I will share with you an email exchange between myself and the township lawyer. This exchange happened during my tenure on the township economic development board.  There are several policies on the state site. Unless the township gives that exact policy to everyone, so everyone clearly understands all the rules, then it's not a policy.  The loopholes for the people become large and plentiful for those involved if this is not done. But maybe that is exactly what they want, loopholes.


In the article by the Trentonian they make reference to a statement by the Mayor.


"In a memo dated Feb. 4, 2013, Yaede informed all township employees, including police officers, that “gifts and other things of value that are otherwise permissible to accept may be impermissible if they are used or displayed in an inappropriate manner, such as in a manner that may create an impression of favoritism or endorsement.”


Any government employee worth the honor of holding office or having a government job, knows full well that they cannot take ANY gift EVER. EVER. EVER. EVER. There are no exceptions. They cannot take even a pencil. If you do, you are out of a job, instantly.


This "new" law is not worth paper it is written on if there is no accountability demonstrated to those who break the laws. There is never follow up or accountability given for breaking the law with the current administration. They are running amok. They have a social media policy that their own employees do not follow. There are directors within the township that post inappropriate items constantly. There are no reprecussions for that.  


This photo taken in Feb 2014 on Sandalwood Ave in Hamilton, private plowing for twp "people". The road is not plowed, but this resident got a personal plowing. 


You will see in this email thread what I asked the township Lawyer about this memo they wanted us to sign. After his response I kept reaching out to him to obtain the full document that they are using as a reference. All the emails went unresponded to from Mr Burbage for this information. This is the typical response from township officials, no response.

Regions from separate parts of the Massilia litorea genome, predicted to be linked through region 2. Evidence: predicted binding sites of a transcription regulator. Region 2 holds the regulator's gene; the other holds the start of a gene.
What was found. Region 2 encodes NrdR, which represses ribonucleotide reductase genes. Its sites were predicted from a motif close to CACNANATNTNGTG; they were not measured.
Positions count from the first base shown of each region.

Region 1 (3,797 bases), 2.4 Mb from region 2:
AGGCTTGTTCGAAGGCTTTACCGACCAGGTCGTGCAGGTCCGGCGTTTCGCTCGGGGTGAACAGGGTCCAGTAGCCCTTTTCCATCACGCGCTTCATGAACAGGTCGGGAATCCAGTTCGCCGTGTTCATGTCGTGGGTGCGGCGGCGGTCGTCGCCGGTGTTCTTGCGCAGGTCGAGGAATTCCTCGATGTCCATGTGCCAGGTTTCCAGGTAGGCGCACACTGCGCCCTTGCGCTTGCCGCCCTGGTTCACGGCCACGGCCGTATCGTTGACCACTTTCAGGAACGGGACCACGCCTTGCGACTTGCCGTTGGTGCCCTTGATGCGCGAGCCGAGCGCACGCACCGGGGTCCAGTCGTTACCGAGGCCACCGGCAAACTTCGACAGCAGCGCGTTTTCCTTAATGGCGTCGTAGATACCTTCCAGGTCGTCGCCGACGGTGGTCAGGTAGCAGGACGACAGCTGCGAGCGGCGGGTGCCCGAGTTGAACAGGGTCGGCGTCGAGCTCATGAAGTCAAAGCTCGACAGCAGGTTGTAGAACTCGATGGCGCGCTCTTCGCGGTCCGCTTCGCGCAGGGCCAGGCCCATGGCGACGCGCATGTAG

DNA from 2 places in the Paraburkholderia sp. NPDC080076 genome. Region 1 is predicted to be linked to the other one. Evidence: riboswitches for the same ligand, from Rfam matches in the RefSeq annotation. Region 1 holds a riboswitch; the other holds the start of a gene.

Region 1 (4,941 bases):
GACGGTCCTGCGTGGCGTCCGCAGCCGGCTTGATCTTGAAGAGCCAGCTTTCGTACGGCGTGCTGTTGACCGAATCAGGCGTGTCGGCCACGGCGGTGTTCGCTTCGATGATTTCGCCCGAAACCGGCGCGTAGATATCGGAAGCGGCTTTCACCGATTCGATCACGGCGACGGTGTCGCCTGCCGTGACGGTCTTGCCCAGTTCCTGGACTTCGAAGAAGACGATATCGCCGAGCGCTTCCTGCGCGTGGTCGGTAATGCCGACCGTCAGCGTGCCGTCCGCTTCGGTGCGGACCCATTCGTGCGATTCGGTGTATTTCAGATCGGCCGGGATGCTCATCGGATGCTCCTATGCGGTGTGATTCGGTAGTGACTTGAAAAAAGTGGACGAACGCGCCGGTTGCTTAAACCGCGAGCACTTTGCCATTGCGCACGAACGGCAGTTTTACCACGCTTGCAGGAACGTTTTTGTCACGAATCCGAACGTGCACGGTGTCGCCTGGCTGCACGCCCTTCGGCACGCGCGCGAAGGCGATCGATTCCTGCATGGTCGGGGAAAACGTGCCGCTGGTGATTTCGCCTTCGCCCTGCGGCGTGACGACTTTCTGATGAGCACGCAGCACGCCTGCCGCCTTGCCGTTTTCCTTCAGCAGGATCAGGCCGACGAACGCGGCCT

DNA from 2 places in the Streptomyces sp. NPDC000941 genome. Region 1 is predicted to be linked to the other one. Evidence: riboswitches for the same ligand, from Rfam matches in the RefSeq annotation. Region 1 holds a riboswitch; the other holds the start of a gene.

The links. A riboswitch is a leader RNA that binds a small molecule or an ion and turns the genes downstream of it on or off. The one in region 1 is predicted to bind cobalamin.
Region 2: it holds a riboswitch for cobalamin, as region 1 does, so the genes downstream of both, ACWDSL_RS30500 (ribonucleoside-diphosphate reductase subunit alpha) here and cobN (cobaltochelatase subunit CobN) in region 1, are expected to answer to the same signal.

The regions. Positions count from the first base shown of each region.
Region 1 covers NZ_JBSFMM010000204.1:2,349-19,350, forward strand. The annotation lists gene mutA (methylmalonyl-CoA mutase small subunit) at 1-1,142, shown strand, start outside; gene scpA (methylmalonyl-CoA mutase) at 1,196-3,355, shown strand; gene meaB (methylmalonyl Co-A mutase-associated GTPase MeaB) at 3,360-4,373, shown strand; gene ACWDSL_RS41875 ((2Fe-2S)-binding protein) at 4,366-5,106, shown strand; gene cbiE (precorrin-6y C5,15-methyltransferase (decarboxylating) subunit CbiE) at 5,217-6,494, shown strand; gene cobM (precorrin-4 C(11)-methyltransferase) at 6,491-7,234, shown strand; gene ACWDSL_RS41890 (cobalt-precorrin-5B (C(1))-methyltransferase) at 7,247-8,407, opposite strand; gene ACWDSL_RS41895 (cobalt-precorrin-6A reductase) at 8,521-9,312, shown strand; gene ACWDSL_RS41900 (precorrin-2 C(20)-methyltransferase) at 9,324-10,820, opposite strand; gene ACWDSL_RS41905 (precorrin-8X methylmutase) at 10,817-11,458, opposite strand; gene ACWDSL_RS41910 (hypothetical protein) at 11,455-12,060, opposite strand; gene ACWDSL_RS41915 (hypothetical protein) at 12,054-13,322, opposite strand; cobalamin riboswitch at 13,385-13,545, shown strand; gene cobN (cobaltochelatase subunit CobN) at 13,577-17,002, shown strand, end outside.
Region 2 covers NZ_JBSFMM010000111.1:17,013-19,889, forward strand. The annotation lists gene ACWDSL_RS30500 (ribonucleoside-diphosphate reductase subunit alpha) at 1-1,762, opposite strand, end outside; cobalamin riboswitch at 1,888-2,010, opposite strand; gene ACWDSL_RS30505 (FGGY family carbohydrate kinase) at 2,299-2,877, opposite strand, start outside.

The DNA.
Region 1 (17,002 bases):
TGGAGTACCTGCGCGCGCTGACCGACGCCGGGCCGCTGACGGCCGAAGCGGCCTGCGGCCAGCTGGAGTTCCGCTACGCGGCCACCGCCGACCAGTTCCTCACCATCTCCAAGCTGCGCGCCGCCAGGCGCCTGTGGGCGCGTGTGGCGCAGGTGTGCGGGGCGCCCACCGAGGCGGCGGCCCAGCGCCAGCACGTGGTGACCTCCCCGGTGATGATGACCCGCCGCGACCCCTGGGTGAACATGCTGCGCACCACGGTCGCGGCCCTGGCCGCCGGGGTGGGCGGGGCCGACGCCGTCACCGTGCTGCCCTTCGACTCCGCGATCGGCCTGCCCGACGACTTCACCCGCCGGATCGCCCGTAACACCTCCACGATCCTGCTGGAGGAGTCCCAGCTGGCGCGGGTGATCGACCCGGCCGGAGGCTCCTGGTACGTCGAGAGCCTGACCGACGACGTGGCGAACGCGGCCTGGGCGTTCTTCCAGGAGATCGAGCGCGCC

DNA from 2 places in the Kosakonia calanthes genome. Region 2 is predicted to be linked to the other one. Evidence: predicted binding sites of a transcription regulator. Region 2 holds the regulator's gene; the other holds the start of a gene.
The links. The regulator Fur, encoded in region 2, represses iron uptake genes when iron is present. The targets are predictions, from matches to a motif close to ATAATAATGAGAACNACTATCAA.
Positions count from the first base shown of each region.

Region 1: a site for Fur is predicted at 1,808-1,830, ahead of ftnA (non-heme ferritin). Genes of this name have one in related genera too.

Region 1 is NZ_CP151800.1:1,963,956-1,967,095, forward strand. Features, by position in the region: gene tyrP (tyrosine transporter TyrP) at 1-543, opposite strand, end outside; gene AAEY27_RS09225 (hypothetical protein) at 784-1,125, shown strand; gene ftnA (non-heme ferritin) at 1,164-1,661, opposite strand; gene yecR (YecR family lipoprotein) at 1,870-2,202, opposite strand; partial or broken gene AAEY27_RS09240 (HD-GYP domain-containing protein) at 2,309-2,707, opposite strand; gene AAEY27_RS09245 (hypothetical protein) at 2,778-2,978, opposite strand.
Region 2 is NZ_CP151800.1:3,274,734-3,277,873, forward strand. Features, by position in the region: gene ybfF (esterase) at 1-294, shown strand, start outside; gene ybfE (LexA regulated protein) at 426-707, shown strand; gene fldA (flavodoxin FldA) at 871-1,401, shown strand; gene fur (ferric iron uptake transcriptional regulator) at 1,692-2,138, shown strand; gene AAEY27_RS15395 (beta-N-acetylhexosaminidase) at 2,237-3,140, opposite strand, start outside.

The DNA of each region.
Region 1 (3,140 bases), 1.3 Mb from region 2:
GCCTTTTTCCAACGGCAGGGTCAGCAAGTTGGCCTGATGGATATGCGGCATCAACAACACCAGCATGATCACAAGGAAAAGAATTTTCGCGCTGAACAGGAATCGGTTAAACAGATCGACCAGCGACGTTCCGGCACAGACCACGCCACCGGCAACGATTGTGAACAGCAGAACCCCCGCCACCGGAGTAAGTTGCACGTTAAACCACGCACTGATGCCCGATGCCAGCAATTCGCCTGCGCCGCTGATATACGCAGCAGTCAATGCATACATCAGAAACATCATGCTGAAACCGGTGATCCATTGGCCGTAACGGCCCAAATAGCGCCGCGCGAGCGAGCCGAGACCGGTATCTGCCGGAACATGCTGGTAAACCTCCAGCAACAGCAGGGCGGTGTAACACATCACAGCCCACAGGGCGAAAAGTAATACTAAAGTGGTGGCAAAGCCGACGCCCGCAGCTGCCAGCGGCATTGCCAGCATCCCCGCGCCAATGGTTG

There are no teeth in this law, or in the policy. It's another wondercloud of falsehoods created by administration that is as dense as osmium. There is zero transparency in this local government.


Email thread below


On Wednesday, June 11, 2014 4:23 PM, Tammy Duffy <tammy.duffy@yahoo.com> wrote:




Thank you for this information. I went to the web and there are several links that go to different documents as it pertains to the Ethics Code for the State of NJ.


I might suggest that whatever document was utilized to create the summary memorandums that were sent to us, be sent to the members of the commissions. Without this no one can sign these documents. This will ensure that there is no confusion on how people were trained and what document was read by the individual. By sending the exact document this also ensures that in the event someone breaks the rules they were informed of ALL of the regulations and the individual cannot say, "I was never told and did not know". The summary memorandum does not cover all the policies that have been developed by the State of NJ. 


To compare this, one would never sign a one page summary given to you by a mortgage broker and not read the entire mortgage documentation to ensure you understood and were informed of all the details of the mortgage. 


I look forward to receiving the full document or appropriate link.


Kind Regards,




Dr. Tammy Anne Duffy


On Wednesday, June 11, 2014 2:54 PM, "LBurbage@hamiltonnj.com" <LBurbage@hamiltonnj.com> wrote: